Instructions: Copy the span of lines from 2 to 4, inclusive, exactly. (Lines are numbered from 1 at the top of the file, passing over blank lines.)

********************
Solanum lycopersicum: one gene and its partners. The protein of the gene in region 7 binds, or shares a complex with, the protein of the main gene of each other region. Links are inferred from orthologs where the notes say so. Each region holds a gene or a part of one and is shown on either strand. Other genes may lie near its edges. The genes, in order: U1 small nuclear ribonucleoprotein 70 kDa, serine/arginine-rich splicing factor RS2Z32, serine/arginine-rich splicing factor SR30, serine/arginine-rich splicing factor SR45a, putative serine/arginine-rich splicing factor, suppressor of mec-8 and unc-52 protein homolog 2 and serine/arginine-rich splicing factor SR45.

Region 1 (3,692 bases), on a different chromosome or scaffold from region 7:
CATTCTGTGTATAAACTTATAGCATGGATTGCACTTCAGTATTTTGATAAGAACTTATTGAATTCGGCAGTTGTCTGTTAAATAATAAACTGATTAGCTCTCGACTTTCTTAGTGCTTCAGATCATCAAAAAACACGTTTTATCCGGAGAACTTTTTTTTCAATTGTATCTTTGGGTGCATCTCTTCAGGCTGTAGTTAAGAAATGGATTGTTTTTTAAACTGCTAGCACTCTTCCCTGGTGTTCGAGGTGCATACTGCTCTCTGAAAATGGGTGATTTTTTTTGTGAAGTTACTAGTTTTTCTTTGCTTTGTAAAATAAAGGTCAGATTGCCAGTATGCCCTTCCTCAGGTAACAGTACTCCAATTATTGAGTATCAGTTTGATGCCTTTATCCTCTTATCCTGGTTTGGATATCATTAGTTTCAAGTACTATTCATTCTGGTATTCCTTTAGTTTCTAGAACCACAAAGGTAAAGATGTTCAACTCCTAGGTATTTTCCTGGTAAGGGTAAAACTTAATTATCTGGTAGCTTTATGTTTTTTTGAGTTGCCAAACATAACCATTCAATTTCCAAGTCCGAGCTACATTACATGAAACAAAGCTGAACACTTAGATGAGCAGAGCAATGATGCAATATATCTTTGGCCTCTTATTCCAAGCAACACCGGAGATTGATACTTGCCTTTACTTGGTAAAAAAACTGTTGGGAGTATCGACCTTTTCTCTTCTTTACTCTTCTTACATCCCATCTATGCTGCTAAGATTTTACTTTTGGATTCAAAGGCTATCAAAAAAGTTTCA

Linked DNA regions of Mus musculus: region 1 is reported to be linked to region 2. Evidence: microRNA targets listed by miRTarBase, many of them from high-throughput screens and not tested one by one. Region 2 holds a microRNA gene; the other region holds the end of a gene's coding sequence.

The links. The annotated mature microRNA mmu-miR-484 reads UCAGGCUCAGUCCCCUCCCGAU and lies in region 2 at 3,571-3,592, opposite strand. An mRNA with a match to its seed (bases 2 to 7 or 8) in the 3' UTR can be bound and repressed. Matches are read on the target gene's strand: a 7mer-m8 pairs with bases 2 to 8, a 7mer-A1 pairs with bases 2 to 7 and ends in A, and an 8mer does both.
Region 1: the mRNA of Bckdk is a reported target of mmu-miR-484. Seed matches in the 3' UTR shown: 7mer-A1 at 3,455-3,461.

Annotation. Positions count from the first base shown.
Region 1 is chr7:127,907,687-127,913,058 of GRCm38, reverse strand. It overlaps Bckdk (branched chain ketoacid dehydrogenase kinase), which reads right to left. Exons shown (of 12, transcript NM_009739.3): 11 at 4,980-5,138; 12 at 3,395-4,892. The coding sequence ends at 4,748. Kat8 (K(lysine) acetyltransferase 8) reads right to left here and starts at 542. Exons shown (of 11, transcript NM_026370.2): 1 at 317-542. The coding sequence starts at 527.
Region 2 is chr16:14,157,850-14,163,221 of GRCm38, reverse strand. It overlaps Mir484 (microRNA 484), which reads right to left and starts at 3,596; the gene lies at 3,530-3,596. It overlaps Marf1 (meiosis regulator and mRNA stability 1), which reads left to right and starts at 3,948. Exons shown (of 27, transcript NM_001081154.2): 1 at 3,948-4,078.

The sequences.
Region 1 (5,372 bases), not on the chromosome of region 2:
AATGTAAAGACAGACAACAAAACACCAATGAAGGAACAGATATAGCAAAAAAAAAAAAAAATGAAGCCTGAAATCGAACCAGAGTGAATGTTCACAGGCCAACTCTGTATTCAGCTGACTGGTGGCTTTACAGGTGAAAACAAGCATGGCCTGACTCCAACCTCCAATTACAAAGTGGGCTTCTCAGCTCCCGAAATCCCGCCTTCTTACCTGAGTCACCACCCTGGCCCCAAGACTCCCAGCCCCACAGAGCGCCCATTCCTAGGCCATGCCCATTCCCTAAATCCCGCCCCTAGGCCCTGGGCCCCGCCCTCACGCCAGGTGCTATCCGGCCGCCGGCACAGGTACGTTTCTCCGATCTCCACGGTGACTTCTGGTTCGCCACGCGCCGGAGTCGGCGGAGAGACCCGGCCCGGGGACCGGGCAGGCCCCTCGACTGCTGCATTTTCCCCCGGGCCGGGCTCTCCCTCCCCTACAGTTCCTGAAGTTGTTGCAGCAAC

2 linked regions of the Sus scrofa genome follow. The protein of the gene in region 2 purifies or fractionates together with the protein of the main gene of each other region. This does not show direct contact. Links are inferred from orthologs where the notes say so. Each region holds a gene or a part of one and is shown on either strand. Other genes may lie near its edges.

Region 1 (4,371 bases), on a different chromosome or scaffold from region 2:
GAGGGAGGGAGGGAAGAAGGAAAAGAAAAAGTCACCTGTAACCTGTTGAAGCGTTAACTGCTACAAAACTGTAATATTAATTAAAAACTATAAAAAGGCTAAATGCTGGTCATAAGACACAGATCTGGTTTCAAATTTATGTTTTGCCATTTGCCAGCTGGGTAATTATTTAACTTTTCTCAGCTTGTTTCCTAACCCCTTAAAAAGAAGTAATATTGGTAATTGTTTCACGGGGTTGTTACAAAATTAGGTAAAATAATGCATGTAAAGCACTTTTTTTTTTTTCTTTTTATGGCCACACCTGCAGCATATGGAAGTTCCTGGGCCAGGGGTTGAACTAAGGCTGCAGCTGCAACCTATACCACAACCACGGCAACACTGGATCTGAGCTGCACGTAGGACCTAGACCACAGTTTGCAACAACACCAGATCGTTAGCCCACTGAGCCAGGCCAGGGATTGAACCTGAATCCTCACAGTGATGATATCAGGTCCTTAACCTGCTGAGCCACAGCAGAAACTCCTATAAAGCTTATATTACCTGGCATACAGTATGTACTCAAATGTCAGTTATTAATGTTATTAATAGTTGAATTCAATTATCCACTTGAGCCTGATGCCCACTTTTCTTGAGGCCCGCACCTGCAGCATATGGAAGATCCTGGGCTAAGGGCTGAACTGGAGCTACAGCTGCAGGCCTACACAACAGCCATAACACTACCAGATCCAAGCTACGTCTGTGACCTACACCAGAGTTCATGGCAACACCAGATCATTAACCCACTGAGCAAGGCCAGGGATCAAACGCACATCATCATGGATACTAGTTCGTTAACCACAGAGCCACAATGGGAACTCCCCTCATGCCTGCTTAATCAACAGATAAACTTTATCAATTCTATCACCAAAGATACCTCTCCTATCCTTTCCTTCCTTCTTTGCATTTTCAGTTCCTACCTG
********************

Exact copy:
Region 1 (3,692 bases), on a different chromosome or scaffold from region 7:
CATTCTGTGTATAAACTTATAGCATGGATTGCACTTCAGTATTTTGATAAGAACTTATTGAATTCGGCAGTTGTCTGTTAAATAATAAACTGATTAGCTCTCGACTTTCTTAGTGCTTCAGATCATCAAAAAACACGTTTTATCCGGAGAACTTTTTTTTCAATTGTATCTTTGGGTGCATCTCTTCAGGCTGTAGTTAAGAAATGGATTGTTTTTTAAACTGCTAGCACTCTTCCCTGGTGTTCGAGGTGCATACTGCTCTCTGAAAATGGGTGATTTTTTTTGTGAAGTTACTAGTTTTTCTTTGCTTTGTAAAATAAAGGTCAGATTGCCAGTATGCCCTTCCTCAGGTAACAGTACTCCAATTATTGAGTATCAGTTTGATGCCTTTATCCTCTTATCCTGGTTTGGATATCATTAGTTTCAAGTACTATTCATTCTGGTATTCCTTTAGTTTCTAGAACCACAAAGGTAAAGATGTTCAACTCCTAGGTATTTTCCTGGTAAGGGTAAAACTTAATTATCTGGTAGCTTTATGTTTTTTTGAGTTGCCAAACATAACCATTCAATTTCCAAGTCCGAGCTACATTACATGAAACAAAGCTGAACACTTAGATGAGCAGAGCAATGATGCAATATATCTTTGGCCTCTTATTCCAAGCAACACCGGAGATTGATACTTGCCTTTACTTGGTAAAAAAACTGTTGGGAGTATCGACCTTTTCTCTTCTTTACTCTTCTTACATCCCATCTATGCTGCTAAGATTTTACTTTTGGATTCAAAGGCTATCAAAAAAGTTTCA

Linked DNA regions of Mus musculus: region 1 is reported to be linked to region 2. Evidence: microRNA targets listed by miRTarBase, many of them from high-throughput screens and not tested one by one. Region 2 holds a microRNA gene; the other region holds the end of a gene's coding sequence.